1. What is it about the state of Florida that is so fascinating to everyone who visits?
Mike: The climate and laid-back attitude is the obvious allure, but Florida is more than just alligators, beaches and pina coladas. I think when people learn more about the interesting history and diverse cultures it becomes more than just a playground. I see it as a melting pot within a melting pot.
Jeff: The rich history of the state, the role it had in the early days of the railway system. The differences in the state depending on where you are - in St. Augustine, the oldest city, some of the hotels remain that were built in the late 1800s through the early 1900s. Tampa along with Key West was famous for the early days of the cigar industry. Central Florida is home to Disney World as well as some of the most beautiful lakes, historic homes and of course the rich history of Downtown Orlando. Palm Beach, home of Whitehall, Henry Flagler’s residence. Delray Beach which began as an area full of pineapple farms now has some of the most beautiful parks and homes in the region. Miami and Miami Beach known as the Magic City, embracing different cultures and history for over 100 years. There is something for everyone within the 67 counties of Florida.
2. Why is it important for you to keep your Facebook group “HISTORIC FLORIDA: The Original” going?
Jeff: Short answer, to leave a legacy. A living record of where we began as a state and where we are headed. The group began as an interactive way for people to post photos and discuss them in detail; not necessarily nostalgia it’s more of an exchange of ideas as to why a family decided to make an area their home, or what if the gentleman building the railroad tracks never met the other gentleman who decided to build a hotel nearby? In a short period of time the group began to grow and I believe what separates it from other groups is the fact that we have always included our members in what we do.
Mike: I feel we have a responsibility to our members, many who have grown up here, to keep alive their memories of how Florida used to be. So much has changed over the last 50 years, more so than most places, so I feel we are providing a service to those who want to recall the simpler times. I also feel it's important to educate the younger generations of how Florida used to be.
3. Your Facebook group has over 200,000 followers and is one of the most dynamic sites in Florida. Why is this subject so fascinating to so many people?
Mike: I think as people get a little older they begin looking for things that remind them of when they were younger. Perhaps it's a defense mechanism in an attempt to slow the aging process. Giving people glimpses of the past gives them something to hold onto and I think that's a comfort to some.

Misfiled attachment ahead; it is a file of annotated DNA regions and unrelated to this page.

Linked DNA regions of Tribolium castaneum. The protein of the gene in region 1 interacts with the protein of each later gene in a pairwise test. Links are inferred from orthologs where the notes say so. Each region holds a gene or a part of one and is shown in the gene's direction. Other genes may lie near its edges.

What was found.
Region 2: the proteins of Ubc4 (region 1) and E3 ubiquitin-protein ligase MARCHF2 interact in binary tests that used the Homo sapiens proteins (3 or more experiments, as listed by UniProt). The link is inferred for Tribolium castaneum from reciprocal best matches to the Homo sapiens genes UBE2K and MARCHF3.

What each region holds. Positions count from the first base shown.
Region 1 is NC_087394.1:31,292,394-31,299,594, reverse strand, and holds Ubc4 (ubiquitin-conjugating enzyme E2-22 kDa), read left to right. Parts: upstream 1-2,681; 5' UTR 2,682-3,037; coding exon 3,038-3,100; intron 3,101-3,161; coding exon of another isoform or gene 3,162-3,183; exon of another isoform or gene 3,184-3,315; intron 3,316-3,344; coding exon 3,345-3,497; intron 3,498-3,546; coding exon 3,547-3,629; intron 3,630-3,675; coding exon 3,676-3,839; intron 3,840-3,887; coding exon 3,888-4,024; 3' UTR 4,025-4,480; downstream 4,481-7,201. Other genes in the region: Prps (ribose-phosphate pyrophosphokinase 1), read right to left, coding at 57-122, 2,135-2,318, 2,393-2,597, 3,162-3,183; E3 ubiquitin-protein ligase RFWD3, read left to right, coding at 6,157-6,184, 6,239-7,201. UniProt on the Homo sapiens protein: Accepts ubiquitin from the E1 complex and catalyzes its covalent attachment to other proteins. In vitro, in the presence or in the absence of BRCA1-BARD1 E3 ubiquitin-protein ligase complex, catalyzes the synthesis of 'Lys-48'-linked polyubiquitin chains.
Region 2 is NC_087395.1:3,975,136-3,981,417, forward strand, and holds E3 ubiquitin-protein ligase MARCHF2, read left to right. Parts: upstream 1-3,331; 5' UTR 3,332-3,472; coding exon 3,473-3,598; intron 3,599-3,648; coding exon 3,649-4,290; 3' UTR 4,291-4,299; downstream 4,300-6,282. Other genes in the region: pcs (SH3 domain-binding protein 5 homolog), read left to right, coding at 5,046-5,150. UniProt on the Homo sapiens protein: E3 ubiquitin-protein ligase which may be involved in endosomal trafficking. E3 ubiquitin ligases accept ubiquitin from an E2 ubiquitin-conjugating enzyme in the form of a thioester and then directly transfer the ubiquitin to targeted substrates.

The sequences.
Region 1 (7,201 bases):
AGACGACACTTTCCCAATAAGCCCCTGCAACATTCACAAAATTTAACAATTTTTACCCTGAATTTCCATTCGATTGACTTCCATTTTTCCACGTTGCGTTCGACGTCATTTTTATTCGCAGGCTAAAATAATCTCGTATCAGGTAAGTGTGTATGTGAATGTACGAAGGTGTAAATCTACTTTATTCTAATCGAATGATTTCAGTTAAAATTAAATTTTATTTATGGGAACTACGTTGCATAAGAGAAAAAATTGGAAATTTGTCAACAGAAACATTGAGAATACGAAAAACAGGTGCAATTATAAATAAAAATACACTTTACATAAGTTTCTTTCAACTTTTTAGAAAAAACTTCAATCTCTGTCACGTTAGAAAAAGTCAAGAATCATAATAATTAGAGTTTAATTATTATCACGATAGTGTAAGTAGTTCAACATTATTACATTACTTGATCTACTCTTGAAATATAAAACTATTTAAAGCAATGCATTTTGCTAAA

Jeff: The success of the site is due in no small part to the fact that it is maintained throughout the day and constantly updated. The template that we created back in 2012 still holds true today with a few updates. As far as why it’s so fascinating I guess it’s because Florida is an incredible state. Break it off into sections and you can research interesting facts about almost all of the counties.
4. What surprised you most when you were researching this book?
Jeff: The fact that as much as I thought I knew about the state there is so much more that I have learned and continue to learn as we update our group daily.
Mike: Like Jeff said, there is still so much about the state to learn. Even after managing our Facebook group for over 10 years, perusing thousands of photos and researching various subjects, I still learn something new about our state on a daily basis.
5. Where did you find the photos in this book? Was there one that particularly stood out to you?
Jeff: The photos were located from many sources and all are referenced in the book. Some of my favorites come from our members who graciously donated photos to the book. As far as one that stood out to me personally, that is a hard question to answer. I love all of them.
Mike: The photo of Lyndon B. Johnson campaigning in Orlando in 1964 stands out to me because I recall my father telling me about that day. He was working at the Porter Paints store on Colonial Drive when the motorcade passed by. Also, the photo of my grandmother sitting on Ferdinand the Bull at Daytona Beach. She was quite a character and the photo captures that.